26100 Newport Rd, Suite A12-406 Menifee,
All other hours are considered "Emergency" and billed $50 more.
You are not billed extra if you call during off hours to set up an appointment.
Not Canyon Lake,
As the company name implies I do repair and service on garage doors and openers primarily in Menifee to avoid travel.
I do not install new doors.
(Though I take care of existing customers slightly outside of Menifee.)
Before I start I give an estimate.
Usually over the phone.
If I can not fix the problem then I charge nothing.
Not even for gas.
Does it only happen at a certain time?
Is it random but happens some number of time each week or month?
This is important to know because you won't know if you have actually fixed the problem unless it goes away.
I used to not charge the customer until the customer was confident it was fixed.
Now however I'm going to start charging up front.
(I had a bad experience with a senile retired police captain who thought I was trying to rip him off when I finally charged him months later.)
So you've got to know how often it happens so you can determine if you have actually, probably, fixed the problem.
Narrow down the possibilities
If the door does not have an opener attached to the door then it is possible the door is not balanced, the cones are not the proper ones to prevent gusts of wind from opening the door, or somebody has opened the door.
These physical problems are much simpler than when the opener is sporadically opening the door.
So assuming you have an opener...
Did the door fully close and stay closed?
So make sure the door is fully closed before driving off or going into the house.
If the door actually was closed and it opened by itself sometime later then it is more complicated and will take possibly weeks to fix.
Now we know it has opened for one of three reasons.
Either the opener received a signal from a transmitter, from the wall switch, or the unit is actually defective.
So first disable the receiver and see if it fixes the problem.
If not then disable the wall switch wiring at the motor head.
If this doesn't fix the problem buy a new opener.
The following explains these steps in detail.
The Receiver Is The Problem
Often times a transmitter is located in strange places.
Like at the bottom of a purse, in a drawer with utensils, wedged into one of the couches, in with the cat or dogs...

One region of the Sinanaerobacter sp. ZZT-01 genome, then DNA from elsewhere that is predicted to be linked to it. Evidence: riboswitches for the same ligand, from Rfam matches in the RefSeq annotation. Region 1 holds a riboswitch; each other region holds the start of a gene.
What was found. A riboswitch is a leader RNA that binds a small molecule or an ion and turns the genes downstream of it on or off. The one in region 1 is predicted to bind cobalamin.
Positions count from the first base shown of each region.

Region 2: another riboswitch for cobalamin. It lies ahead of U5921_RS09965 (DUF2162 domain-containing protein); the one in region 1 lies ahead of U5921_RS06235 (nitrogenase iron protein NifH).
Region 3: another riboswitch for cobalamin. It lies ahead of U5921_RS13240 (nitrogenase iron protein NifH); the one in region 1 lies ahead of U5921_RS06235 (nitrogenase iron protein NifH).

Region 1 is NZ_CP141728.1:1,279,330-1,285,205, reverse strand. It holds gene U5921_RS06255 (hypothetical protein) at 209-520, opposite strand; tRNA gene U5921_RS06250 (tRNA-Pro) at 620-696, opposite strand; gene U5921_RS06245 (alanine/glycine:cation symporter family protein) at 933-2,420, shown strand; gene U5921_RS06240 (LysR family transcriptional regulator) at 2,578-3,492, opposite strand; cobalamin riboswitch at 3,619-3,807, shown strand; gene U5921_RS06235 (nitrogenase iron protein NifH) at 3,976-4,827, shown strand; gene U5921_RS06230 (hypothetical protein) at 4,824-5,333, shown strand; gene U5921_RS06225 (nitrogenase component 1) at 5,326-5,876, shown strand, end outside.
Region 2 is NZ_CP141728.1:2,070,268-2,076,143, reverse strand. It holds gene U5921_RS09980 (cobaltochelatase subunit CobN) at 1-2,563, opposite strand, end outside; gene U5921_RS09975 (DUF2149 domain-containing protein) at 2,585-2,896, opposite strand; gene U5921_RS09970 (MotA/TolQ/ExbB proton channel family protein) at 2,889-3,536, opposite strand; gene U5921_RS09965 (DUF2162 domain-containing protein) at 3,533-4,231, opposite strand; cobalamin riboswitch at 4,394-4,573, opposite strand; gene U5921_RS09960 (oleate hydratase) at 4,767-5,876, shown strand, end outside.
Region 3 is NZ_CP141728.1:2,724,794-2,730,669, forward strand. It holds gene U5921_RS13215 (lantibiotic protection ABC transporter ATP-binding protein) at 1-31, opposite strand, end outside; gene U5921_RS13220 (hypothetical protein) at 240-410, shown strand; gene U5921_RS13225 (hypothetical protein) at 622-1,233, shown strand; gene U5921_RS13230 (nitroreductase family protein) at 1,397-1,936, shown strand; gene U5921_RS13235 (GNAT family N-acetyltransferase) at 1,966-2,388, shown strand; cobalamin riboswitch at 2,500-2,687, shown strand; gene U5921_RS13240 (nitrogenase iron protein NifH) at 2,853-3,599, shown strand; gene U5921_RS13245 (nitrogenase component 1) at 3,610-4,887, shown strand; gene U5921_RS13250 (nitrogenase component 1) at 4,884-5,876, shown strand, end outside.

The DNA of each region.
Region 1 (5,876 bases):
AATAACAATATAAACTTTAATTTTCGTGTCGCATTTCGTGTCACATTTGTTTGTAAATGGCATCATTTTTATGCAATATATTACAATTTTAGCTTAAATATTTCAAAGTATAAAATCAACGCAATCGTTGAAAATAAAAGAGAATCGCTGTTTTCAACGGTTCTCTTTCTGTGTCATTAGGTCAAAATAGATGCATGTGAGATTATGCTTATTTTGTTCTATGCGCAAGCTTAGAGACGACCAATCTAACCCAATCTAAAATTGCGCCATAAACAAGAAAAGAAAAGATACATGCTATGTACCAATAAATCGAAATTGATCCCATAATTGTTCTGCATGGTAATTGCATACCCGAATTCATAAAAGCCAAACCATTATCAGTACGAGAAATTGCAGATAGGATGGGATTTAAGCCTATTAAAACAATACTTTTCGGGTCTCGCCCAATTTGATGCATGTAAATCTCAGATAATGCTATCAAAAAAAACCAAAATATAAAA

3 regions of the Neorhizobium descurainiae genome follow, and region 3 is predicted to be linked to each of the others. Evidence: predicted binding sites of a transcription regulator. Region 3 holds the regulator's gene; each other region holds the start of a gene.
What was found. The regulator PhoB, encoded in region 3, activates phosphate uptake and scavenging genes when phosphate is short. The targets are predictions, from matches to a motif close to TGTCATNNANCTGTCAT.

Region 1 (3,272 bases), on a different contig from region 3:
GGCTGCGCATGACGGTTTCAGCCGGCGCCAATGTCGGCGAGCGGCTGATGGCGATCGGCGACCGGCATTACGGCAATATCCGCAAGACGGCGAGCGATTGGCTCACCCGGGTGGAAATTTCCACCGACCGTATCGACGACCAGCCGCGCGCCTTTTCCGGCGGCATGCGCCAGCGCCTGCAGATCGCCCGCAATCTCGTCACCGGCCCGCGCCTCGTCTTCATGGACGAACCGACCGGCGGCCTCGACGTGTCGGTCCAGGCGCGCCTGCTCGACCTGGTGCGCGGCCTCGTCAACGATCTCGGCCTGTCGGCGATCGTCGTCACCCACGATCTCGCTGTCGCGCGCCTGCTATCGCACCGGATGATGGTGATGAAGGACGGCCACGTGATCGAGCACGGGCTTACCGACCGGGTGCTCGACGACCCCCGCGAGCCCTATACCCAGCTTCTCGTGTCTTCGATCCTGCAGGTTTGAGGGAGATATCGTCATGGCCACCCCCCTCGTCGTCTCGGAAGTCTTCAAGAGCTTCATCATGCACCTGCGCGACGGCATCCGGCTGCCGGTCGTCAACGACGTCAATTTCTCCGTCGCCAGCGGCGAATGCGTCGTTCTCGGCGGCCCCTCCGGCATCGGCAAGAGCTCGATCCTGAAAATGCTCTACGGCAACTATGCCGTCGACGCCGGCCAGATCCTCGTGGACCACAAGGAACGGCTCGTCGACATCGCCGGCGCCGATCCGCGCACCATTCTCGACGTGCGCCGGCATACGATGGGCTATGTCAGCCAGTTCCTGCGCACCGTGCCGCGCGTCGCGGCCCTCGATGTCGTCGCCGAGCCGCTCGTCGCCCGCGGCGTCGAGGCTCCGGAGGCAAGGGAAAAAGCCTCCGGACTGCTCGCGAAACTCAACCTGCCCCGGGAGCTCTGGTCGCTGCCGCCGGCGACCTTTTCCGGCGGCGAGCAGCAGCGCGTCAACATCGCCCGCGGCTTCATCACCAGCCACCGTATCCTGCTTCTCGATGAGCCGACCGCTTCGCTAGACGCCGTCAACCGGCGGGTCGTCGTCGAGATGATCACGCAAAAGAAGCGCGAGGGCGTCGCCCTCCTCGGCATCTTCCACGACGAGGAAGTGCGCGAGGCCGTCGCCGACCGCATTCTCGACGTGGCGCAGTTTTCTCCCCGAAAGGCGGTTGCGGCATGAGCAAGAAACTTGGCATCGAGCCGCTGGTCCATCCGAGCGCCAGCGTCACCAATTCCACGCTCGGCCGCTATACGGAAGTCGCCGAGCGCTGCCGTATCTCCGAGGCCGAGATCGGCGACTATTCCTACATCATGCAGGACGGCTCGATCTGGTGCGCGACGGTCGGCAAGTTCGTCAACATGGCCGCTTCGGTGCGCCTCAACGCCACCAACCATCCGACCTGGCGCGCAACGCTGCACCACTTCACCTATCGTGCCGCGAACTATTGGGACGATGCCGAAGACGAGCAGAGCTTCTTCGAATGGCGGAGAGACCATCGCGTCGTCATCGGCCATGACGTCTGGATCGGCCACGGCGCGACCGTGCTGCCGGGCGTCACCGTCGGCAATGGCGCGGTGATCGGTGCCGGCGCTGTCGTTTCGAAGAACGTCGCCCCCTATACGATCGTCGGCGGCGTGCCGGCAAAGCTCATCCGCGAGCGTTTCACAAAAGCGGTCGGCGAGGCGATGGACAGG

Every once in a while you open the drawer and the one of the utensils bump the switch just enough and it opens.
Some of the transmitter switches consist of a little wire strip that gets bent over time so it is nearly touching the contact.
Even being placed next to a speaker or tv is enough to trigger one to open the garage door.
On some of the older garage door openers signals from your neighbors transmitters or from a passing plane can open the door.
I've seen this cross talk happen in the strangest ways.
Even across manufacturers that use different frequencies.
Despite having a general class amateur radio license that tells me things like this should not exist I've seen it happen multiple times.
Reset Or Disable The Receiver
All openers have the ability to reset the code.
Usually this means holding down on the learn button for some amount of time.
However you can look at the
section of my site for your exact opener's manual.
Don't program the transmitters to your new code.
Does the door still open on its own over the next few days and or weeks?
If the door keeps opening on its own then proceed to the section on bad wall switch wiring.
Enable One Transmitter At A Time
If the door no longer opens on it's own then program just one of your transmitters.
Wait a few days or weeks, depending on how frequency of the problem, and if the door doesn't open on it's own program the next.
Keep doing this until all of the transmitters have been programmed.